Thursday, December 6, 2012
January 9, 2006
Friday took my floating holiday
finished making the paper lanterns
walked to the Japanese baths
and while there thought about turning thirty
On the way home bought pink and black candy
peonies and wine
tidied up the house in the afternoon
and made the poppy seed covered cheddar cheese ball
that looked like nothing so much as a pile of dirt
But it was black and black food has turned out to be hard to find
That evening I went over to Berkley to meet Bill for birthday dinner at
and this is pretty amazing
where neither of us had ever been before
olive branches and red ranunculus
champagne at the table sent ahead by my parents
lillet blanc, lobster, beets, risotto, green garlic, squab, brussels sprouts, turnips
excellent bread, poached pears and chocolate sauce
On Saturday my actual birthday
we went to the farmers market
for cherry blossoms, macarons, and oysters
Came home on the cable car
and spent the afternoon getting the house and food ready
cleaned and hung the lanterns and
taped squares of pale pink and dark pink and black
tissue paper into all the panes of all the French doors
Turned the table into the window and set out the pink and black food
pruciotto wrapped around watermelon
mini hot dogs on pink frilled tooth picks
petit fours, licorice whips, black gum drops, junior mints
pink m&m’s and pink animal cookies
chocolate and pink grapefruit macarons
cheeses with black wax
and the pile-of-dirt cheese ball surrounded by black seaweed crackers
Then everyone came over
And it was real live swell swanky party
a small crowd
a festive atmosphere
The Pink and Black Ball
did I mention the pink light bulbs?
image source is here
Wednesday, December 5, 2012
Every year around this time, the fine publisher for which I work takes the show on the road. We set up one-day sales at various companies around the Bay Area where we bring in a whole bunch of books and products and give the employees the chance to do all their Christmas shopping right in the comfort of their own offices. Folks from all parts of my company volunteer to man these sales, which is how I found myself yesterday playing bookseller at Ideo in Palo Alto.
It's actually quite fun to get out there and chat with people who are in the midst of shopping for our books, to hear what they think of our offerings, to see what they like and what they don't. But probably my favorite moment of the day came when the man above flipped through Pantone: 35 Inspirational color Palettes, and discovered the shades of his own shirt and sweater combo in one of the palettes.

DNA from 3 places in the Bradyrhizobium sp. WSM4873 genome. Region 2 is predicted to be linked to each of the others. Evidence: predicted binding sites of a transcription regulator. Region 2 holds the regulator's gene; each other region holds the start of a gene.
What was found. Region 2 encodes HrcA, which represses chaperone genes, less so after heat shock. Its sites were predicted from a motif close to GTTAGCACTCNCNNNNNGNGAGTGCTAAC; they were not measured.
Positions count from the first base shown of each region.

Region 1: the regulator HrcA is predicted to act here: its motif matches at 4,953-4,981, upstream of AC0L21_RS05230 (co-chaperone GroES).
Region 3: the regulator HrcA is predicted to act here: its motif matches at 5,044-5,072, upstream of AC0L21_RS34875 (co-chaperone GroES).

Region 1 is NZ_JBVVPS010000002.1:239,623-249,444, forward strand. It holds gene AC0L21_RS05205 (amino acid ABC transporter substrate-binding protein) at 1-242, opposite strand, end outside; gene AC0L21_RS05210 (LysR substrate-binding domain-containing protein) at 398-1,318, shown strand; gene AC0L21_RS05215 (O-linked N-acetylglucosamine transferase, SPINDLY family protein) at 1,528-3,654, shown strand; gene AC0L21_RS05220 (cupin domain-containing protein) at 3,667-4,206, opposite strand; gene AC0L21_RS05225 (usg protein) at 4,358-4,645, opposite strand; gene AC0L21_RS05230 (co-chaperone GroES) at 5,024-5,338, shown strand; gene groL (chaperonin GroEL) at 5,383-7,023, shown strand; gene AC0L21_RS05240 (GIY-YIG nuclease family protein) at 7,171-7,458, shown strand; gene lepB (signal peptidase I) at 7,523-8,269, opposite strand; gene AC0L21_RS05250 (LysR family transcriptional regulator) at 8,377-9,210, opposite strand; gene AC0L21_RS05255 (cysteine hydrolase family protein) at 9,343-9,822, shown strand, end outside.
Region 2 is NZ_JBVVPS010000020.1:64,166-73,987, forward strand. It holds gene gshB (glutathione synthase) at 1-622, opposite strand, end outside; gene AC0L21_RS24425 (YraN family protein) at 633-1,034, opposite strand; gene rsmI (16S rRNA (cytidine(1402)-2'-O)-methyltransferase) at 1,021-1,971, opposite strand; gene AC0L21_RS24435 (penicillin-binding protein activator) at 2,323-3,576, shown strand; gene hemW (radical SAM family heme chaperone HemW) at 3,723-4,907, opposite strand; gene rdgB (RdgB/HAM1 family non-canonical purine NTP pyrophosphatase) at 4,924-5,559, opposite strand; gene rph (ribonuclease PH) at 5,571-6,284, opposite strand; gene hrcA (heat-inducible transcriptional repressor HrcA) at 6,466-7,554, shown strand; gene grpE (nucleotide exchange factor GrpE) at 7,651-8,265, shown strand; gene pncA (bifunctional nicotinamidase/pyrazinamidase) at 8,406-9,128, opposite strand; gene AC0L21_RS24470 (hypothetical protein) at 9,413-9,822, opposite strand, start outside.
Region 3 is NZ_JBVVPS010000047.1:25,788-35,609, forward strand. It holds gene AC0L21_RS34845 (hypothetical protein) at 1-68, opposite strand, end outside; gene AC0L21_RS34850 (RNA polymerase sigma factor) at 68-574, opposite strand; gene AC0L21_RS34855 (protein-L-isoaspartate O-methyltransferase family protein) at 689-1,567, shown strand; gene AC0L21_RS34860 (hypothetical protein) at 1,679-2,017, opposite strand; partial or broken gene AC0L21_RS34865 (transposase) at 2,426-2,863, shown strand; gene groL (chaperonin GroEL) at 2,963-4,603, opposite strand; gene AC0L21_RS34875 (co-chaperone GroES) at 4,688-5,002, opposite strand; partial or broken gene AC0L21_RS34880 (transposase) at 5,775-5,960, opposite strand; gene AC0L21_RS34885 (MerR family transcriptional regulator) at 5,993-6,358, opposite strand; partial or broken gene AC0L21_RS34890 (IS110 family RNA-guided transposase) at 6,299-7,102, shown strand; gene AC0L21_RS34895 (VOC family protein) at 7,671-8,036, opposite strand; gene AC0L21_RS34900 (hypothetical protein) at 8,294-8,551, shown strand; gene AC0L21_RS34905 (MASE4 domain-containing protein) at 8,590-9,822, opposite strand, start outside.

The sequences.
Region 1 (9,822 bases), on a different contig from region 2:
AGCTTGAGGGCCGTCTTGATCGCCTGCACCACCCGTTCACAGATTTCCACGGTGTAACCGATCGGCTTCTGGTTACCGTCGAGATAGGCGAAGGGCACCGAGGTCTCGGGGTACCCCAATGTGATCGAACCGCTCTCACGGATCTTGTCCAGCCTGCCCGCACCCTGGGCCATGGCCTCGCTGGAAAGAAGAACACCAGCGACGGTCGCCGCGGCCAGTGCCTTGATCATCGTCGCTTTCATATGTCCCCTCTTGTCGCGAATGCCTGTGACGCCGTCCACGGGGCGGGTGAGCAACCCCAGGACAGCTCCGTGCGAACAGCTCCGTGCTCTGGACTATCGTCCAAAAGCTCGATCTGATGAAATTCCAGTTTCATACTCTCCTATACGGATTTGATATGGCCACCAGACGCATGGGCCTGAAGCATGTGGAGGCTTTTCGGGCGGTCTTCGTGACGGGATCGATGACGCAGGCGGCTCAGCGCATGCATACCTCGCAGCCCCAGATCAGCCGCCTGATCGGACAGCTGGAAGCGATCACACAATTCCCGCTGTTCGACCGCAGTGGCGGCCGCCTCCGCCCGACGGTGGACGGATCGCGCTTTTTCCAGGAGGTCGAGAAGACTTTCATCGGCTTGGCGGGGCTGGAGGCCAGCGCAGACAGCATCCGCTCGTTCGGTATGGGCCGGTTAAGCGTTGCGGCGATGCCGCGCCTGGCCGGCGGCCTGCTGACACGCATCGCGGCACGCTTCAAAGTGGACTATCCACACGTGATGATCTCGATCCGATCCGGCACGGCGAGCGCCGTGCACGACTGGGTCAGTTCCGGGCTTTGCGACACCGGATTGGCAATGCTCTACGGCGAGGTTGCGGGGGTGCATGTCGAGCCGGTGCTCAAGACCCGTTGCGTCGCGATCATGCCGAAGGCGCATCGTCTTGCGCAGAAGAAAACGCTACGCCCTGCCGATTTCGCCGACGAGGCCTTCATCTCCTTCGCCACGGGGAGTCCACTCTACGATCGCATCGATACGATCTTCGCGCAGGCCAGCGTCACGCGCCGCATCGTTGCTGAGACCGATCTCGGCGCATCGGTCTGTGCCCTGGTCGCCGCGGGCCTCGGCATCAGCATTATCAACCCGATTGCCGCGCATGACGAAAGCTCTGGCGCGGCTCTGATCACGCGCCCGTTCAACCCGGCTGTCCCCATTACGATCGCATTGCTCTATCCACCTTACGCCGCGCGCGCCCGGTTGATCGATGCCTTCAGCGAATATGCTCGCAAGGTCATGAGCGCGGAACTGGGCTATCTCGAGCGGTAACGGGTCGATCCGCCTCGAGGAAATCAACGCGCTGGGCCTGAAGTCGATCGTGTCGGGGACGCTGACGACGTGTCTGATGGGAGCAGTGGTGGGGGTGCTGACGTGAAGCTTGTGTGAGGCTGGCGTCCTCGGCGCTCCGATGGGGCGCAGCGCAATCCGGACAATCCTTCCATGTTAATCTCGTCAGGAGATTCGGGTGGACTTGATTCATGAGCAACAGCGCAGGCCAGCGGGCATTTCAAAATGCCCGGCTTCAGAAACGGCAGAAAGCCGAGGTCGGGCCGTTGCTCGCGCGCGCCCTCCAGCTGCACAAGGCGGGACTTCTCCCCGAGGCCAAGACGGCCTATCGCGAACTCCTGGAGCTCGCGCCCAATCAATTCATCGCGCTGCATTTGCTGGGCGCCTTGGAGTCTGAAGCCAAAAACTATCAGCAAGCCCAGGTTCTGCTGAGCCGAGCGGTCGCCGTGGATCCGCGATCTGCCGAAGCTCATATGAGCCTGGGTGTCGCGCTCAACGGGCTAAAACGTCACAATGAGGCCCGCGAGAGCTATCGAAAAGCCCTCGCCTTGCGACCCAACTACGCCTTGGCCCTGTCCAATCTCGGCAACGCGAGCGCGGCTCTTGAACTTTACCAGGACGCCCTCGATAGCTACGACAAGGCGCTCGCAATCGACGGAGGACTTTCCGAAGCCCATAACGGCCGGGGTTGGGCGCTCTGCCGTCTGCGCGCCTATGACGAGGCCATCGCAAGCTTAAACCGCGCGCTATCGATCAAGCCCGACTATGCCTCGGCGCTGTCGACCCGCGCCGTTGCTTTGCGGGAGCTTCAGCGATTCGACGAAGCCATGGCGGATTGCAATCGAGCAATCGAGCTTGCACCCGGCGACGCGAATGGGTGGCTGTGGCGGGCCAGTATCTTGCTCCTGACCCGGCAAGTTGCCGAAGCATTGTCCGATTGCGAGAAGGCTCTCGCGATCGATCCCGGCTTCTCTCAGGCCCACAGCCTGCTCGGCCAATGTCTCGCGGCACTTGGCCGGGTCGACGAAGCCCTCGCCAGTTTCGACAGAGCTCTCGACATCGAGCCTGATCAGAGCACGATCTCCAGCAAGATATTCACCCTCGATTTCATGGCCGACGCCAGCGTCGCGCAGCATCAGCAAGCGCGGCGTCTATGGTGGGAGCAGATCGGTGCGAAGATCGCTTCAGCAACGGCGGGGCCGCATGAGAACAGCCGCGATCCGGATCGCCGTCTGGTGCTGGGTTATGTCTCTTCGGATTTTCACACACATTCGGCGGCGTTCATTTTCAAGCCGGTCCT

I also got to ride the Caltrain home, and read a manuscript on the train with a red pen and everything. Pretty nifty.
Tuesday, December 4, 2012
The seminal political moment of my own personal childhood was absolutely the 1984 presidential race. I was eight years old when Walter Mondale ran against incumbent Ronald Regan and chose for his running-mate Geraldine Ferraro.
I was a Berkeley child of 70s feminists, she was a real live woman politician with a Princess Di haircut, running on the ticket my parents and all their friends would be voting for. She was completely awesome. I was inspired. It was a match made in child-of-the-eighties heaven.
It's hard to put into words how utterly enamored of this woman I was at the time, though of course like most gradeschool kids, I knew basically nothing at all about politics.
So I was all the more shocked and horrified when Mondale and Ferraro lost by a landslide. A major major landslide. It was the first time I was allowed to stay up late enough to watch the returns, and as one by one all those states turned red--every single one except old Walter's own home state of Minnisota--I could not understand what had happened. But. But. But. Every single adult I knew had voted for them! How could this be? So that also turned out to be the night I learned about statistical significance and sample size.
Monday, December 3, 2012
We take a momentary pause in the now-in-full-force rush towards Christmas amid rainstorms to flash back not much more than a month and discover an entirely Halloween-focused girl in the hot hot sun. The time slides away like nobody's business, let me tell you.